ICTJ Paper Looks at Range of Options for Dealing with Myanmar’s Troubled Past

12/8/2015

YANGON, December 9, 2015—With hopes running high after the National League for Democracy’s landslide victory in November, a new paper by the International Center for Transitional Justice calls on the soon-to-be-established Burmese government to seriously consider taking steps to deal with Myanmar’s troubled past as a way to help end the cycle of violence and human rights violations in the conflict-torn country.

Until 2011, the military government in Myanmar was considered one of the world's most repressive and abusive regimes. Resulting conflicts led to an estimated 1.1 million civilians displaced internally and across international borders. Impunity for violations has fueled conflict and further violations, including recent reported atrocities in Shan State and the recurring violence against the Rohingya.

The ICTJ paper, “Opening Up Remedies in Myanmar: Understanding the Range of Options for Dealing with Myanmar’s Past,” points to practical steps that the government and civil society groups could take to address Myanmar’s past and ongoing violations, including truth telling and reparations. It dispels many common misunderstandings about transitional justice, that it only amounts to revenge and putting people on trial.

“Recognizing victims’ suffering and taking steps to heal the wounds of the past would go a long way toward demonstrating that the NLD-led government is not part of the tradition of oppressive governments,” says Aileen Thomson, author of the paper and ICTJ’s lead expert in Myanmar.

While some progress has been made in recent years, such as the release of hundreds of political prisoners and local police officials’ apology for a violent crackdown against 2012 protesters at the Letpadaung copper mine, much more needs to be done. For instance, monks who were beaten and arrested during the 2007 Saffron Revolution have called for an apology. And prisoners who were released have called for an end to ongoing restrictions on their activities and limitations on their political and civil rights.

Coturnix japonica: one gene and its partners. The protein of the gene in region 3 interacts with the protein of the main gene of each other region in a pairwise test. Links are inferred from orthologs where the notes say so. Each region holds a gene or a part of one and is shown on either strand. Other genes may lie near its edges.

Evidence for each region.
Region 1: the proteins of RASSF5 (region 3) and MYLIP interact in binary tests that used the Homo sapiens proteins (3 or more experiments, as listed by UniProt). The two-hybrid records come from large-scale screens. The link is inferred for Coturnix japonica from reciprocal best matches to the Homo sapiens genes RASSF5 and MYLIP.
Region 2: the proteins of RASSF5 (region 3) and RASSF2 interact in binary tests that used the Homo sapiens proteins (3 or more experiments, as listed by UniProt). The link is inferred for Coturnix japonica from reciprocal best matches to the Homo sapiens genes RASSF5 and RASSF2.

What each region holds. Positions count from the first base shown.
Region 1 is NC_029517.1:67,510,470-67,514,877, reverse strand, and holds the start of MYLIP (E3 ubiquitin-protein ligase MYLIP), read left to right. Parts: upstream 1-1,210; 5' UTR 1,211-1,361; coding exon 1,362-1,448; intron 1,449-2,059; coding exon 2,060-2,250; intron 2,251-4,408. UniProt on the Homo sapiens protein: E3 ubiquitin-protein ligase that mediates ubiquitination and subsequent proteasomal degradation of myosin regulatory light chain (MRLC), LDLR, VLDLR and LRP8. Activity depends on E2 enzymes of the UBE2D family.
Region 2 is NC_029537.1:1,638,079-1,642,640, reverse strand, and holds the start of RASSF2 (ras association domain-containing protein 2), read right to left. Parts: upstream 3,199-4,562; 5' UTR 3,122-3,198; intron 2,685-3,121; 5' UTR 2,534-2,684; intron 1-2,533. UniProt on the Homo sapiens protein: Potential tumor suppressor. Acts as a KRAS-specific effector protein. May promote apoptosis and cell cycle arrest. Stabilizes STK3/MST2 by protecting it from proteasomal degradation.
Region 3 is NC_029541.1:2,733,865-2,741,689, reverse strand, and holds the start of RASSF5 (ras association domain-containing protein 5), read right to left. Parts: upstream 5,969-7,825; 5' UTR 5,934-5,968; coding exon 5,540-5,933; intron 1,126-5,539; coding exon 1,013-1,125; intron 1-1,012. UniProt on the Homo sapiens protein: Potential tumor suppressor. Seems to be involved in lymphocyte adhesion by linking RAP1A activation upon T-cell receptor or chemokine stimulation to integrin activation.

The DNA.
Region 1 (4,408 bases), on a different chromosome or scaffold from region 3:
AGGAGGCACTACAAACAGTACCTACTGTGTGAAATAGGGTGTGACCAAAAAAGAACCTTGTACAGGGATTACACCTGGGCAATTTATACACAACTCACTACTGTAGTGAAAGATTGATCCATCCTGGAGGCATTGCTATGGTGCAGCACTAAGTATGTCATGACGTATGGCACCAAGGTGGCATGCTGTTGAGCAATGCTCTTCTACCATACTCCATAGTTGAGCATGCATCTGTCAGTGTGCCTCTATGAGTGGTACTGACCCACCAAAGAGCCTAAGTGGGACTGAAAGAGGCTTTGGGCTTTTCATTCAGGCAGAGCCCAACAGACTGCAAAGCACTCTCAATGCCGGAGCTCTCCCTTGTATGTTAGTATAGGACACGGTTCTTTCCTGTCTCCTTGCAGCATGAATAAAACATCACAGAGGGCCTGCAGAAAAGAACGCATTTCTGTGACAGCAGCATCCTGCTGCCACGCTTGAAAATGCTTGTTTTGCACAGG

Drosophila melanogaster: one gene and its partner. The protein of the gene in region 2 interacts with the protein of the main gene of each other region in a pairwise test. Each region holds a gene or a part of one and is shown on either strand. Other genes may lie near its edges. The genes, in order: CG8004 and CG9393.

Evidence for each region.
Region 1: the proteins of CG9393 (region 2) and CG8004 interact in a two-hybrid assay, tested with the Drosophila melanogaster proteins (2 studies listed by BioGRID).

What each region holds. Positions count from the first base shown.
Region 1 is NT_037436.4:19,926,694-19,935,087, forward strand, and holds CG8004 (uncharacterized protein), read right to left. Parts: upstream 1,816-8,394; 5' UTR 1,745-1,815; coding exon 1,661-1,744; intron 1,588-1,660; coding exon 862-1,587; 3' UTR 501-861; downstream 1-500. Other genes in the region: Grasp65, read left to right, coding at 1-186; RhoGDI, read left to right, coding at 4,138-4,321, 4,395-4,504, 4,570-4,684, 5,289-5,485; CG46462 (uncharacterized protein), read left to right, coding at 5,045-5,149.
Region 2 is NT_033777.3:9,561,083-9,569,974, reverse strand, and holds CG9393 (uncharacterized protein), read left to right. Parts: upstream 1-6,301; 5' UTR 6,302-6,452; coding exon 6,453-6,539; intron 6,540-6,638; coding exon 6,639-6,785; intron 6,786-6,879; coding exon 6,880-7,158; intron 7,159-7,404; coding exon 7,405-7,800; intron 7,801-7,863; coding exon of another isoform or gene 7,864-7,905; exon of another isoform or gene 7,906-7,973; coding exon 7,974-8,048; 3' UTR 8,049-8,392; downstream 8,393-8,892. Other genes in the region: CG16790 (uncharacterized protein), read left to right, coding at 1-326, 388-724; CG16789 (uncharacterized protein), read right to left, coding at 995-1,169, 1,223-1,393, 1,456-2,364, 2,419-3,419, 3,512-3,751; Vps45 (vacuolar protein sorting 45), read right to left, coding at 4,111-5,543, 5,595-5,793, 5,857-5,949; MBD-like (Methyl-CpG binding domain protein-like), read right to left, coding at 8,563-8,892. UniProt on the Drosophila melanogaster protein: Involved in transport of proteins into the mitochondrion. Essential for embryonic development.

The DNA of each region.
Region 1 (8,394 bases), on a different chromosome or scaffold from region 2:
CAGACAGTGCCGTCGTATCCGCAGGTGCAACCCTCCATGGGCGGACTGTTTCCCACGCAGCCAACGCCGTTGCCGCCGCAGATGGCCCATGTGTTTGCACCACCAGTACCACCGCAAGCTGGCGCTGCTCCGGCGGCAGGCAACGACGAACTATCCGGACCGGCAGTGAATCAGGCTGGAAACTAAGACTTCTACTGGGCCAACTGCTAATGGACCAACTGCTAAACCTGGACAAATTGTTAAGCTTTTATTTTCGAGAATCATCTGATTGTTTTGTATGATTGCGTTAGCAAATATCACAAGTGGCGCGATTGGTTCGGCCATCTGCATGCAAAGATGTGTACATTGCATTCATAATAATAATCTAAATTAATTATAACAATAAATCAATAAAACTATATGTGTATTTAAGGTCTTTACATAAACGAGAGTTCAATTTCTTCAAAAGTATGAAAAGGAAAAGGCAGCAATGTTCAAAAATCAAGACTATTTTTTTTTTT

“There is a general feeling after the elections and the signing of the Nationwide Ceasefire Agreement in October that a better future is possible for Myanmar,” says Thomson. “But if old systems of oppression and impunity are allowed to remain they will pose major barriers to this future.”

The paper argues that providing remedies for past violations would clearly demonstrate that the government stands on the side of the victims, not on the side of the abusers.

Yet, the paper recognizes that building trust and promoting national reconciliation after almost 50 years of military rule and conflict will not be easy. Human rights violations persist, especially in areas where ceasefire agreements are tenuous.

“The new government will have to strike a delicate balance with the military in order to govern effectively, constrained in part by military leaders’ fear of retribution for the past,” says Thomson.

Practical measures that the government could take now include allowing organizations that assist victims to do their work without interference and ensuring that survivors, particularly those with serious medical needs, have access to adequate state services.

The paper underscores that measures linked with the peace process, such as the return and reintegration of internally displaced persons and the release of detainees charged with “unlawful association,” present important opportunities to begin to address the past.

The full paper can be downloaded here.

Contact

Aileen Thomson, ICTJ’s Lead Expert in Myanmar
E-mail: athomson@ictj.org


PHOTO: A husband and wife hold a photo of their daughter, who was killed during pro-democracy protests in Yangon in 1988. (AP Photo/Khin Maung Win)